BISD meetings incite violence, court battles
A three-hour long Beaumont Independent School District Board of Trustees meeting held Thursday, March 21, ended with one trustee facing assault charges and the majority of the board voting to bring in two $375-an-hour Houston lawyers to ready for a legal battle at the Texas Supreme Court.
Trustees met with their Houston lawyers, Scott Brazil and Chad Dunn of the Brazil & Dunn law firm, on Monday, March 25, to discuss the Supreme Court proceedings and other contemplated litigation in relation to appealing an appeal’s court ruling that would require BISD to hold a May 11 election. Because of their failure to file to retain their seats, the election will ultimately replace half of the school district’s Board of Trustees.
BISD trustees have now filed proceedings with the Texas Supreme Court, the Texas 9th Court of Appeals, a Washington district court, and the Department of Justice to prevent the court-ordered outcome.
The Thursday, March 21, meeting included roughly 45 minutes of public comments focused mainly on the recent Texas 9th Court of Appeals ruling ordering a May 11 BISD trustee election utilizing a redistricting map adopted by the trustees Feb. 21 and subsequently rescinded on March 8. The court ruled the March 8 action void since BISD trustees’ decision to rescind the Feb. 21 map left the district with only a 2001 districting map that was out of compliance with federal provisions of the Voting Rights Act. Also as part of the court’s ruling, all the district’s trustee seats would be up for election May 11. Three current trustees – District 1’s Terry Williams, District 2’s Zenobia Bush, and District 3’s Woodrow Reeece –did not file to retain their seats and would be removed. They would be replaced with the only persons to file for those seats. Donna Forgas in District 1, Marcelino Rodriguez in District 2, and Linda Gilmore in District 3 did file for those seats in a timely fashion, the court ruled. Forgas, Rodriguez, and Gilmore are to be added to the May 11 ballot as unopposed candidates for their respective seats.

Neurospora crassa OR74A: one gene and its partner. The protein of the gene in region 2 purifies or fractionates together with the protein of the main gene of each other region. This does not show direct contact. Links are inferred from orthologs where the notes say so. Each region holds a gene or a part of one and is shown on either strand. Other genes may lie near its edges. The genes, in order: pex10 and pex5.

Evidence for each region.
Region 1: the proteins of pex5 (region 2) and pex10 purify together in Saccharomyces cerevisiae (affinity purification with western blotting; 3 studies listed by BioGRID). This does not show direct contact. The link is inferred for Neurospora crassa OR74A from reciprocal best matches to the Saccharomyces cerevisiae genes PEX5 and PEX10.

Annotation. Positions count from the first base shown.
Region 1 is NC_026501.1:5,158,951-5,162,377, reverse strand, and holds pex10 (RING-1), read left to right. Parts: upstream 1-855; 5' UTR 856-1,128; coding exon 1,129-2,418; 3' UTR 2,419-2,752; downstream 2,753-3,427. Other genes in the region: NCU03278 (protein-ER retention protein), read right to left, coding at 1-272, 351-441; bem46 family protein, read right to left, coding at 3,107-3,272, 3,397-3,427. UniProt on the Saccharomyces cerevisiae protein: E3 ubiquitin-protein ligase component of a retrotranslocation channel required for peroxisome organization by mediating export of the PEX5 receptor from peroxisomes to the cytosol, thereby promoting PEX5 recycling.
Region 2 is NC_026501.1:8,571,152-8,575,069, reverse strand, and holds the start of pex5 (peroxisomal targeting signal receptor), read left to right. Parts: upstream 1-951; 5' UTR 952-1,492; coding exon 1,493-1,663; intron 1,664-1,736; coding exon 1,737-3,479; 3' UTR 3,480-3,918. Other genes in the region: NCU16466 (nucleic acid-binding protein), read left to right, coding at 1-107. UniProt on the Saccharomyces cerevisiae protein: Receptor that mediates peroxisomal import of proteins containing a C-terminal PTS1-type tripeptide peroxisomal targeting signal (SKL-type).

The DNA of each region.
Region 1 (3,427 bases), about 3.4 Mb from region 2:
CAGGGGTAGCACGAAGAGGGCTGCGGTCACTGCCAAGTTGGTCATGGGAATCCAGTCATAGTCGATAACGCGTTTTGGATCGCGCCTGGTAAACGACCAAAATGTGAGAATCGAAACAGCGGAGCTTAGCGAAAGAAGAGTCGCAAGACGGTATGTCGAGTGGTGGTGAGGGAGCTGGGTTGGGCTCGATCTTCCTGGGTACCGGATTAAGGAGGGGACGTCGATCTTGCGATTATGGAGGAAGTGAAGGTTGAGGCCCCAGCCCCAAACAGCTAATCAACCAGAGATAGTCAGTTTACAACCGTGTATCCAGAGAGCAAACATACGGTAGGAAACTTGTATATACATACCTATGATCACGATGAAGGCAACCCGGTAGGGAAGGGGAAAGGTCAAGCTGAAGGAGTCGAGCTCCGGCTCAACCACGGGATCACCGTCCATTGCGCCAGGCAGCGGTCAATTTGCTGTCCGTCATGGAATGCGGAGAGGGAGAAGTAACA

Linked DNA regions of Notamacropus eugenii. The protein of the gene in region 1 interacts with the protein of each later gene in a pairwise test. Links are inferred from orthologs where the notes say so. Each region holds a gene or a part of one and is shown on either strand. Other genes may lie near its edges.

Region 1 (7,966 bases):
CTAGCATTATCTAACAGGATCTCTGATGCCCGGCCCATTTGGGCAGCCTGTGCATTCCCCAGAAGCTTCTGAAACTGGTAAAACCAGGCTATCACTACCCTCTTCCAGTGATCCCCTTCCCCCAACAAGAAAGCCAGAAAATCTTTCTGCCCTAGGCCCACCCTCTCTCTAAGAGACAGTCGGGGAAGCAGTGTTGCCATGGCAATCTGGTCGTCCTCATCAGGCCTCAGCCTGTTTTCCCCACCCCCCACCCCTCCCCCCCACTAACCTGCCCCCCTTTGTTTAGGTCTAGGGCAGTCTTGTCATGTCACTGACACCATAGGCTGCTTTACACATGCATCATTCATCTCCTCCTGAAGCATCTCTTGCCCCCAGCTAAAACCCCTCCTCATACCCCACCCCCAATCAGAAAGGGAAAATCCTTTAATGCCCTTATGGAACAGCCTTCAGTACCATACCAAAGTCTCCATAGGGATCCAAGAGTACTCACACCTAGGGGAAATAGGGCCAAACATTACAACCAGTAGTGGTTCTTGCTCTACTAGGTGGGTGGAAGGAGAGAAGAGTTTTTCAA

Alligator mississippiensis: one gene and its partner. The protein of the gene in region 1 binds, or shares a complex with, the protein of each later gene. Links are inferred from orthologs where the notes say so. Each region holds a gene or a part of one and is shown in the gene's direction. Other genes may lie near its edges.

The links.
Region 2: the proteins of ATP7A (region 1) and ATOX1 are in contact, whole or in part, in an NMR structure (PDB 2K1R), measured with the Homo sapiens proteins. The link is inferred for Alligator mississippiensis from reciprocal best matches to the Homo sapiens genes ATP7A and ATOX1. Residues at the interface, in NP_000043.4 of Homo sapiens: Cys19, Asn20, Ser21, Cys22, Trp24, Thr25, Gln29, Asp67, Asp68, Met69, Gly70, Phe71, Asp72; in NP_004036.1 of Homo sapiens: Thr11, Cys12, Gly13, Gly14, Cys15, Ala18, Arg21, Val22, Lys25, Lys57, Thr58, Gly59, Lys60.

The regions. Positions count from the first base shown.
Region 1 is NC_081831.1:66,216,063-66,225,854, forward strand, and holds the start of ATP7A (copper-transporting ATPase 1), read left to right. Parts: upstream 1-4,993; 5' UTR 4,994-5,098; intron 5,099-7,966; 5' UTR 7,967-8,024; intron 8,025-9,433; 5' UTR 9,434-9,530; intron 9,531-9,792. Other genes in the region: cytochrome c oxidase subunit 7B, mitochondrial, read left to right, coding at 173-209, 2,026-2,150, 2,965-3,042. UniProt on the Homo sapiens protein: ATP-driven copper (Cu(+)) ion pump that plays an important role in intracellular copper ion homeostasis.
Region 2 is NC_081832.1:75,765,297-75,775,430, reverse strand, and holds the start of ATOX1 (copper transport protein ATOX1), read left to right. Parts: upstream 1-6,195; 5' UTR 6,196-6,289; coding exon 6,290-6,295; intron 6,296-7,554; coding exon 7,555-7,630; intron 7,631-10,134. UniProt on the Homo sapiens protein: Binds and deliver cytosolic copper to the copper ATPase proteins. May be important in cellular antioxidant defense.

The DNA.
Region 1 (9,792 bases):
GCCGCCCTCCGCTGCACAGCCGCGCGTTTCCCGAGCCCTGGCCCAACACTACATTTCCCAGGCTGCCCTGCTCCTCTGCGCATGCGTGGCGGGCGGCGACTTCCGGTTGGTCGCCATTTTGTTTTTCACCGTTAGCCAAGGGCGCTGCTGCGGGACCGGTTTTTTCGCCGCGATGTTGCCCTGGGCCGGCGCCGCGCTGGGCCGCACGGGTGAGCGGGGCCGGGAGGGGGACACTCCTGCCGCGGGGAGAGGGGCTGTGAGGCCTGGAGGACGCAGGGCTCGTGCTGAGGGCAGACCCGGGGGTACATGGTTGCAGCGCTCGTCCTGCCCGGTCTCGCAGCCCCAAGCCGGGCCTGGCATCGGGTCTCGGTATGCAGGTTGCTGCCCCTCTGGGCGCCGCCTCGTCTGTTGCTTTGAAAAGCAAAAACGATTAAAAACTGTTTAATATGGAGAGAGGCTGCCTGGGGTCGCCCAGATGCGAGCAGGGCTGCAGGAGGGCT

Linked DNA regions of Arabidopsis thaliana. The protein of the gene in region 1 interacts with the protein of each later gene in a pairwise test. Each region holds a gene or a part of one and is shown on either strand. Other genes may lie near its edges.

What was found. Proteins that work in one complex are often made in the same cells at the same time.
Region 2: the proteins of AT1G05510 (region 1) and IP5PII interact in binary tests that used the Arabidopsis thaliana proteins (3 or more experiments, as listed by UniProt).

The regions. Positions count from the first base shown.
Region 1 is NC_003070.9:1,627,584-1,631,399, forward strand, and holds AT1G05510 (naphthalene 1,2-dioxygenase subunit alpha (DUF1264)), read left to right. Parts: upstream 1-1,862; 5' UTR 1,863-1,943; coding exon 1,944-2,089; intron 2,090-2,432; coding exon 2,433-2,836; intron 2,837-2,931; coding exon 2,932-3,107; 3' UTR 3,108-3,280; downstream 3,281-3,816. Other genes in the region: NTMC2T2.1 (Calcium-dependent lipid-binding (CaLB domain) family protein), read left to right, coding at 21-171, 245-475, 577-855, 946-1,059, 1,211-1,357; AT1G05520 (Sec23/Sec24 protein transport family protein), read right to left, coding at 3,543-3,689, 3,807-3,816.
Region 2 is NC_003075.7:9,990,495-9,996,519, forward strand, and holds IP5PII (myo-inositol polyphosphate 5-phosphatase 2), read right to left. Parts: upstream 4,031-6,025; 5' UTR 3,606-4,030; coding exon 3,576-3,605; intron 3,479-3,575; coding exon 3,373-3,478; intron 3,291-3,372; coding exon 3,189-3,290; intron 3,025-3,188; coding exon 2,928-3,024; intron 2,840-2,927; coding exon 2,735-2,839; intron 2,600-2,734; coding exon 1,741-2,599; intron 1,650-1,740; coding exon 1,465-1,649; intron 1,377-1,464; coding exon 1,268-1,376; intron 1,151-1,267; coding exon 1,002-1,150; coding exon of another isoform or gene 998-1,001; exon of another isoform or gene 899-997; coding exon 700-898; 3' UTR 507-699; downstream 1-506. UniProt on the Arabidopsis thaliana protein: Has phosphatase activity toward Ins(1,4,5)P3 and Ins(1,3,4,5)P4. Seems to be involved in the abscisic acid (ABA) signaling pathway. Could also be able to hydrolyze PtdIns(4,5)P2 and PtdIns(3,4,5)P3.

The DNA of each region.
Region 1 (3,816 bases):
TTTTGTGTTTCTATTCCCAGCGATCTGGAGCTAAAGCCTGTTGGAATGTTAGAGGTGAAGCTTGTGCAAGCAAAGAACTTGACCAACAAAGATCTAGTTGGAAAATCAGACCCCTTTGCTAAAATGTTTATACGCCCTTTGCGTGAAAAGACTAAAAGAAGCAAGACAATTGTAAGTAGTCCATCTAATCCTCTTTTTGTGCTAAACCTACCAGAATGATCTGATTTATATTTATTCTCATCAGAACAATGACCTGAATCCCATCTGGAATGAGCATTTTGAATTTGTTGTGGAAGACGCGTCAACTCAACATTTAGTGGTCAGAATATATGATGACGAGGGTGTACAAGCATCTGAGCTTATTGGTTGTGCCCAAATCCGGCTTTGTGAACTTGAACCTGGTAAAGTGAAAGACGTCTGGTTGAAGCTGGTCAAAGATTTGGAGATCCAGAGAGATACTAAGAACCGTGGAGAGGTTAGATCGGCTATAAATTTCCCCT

Allegations of race-baiting and loser’s remorse peppered the citizen comment section March 21, with one man having to be escorted from the speaker’s podium by BISD police. One person speaking on behalf of the current board trustees who are fighting to keep their seats said, “When I went to the poll, I voted for the person I wanted to represent me and my child;” and claimed the opposition, “was on a hateful and vindictive mission to take down this board.” Citizens in favor of the 9th Court of Appeals ruling said this day has been long coming: “This is not because of what we are doing, it’s because of what you are doing – and what you have done.”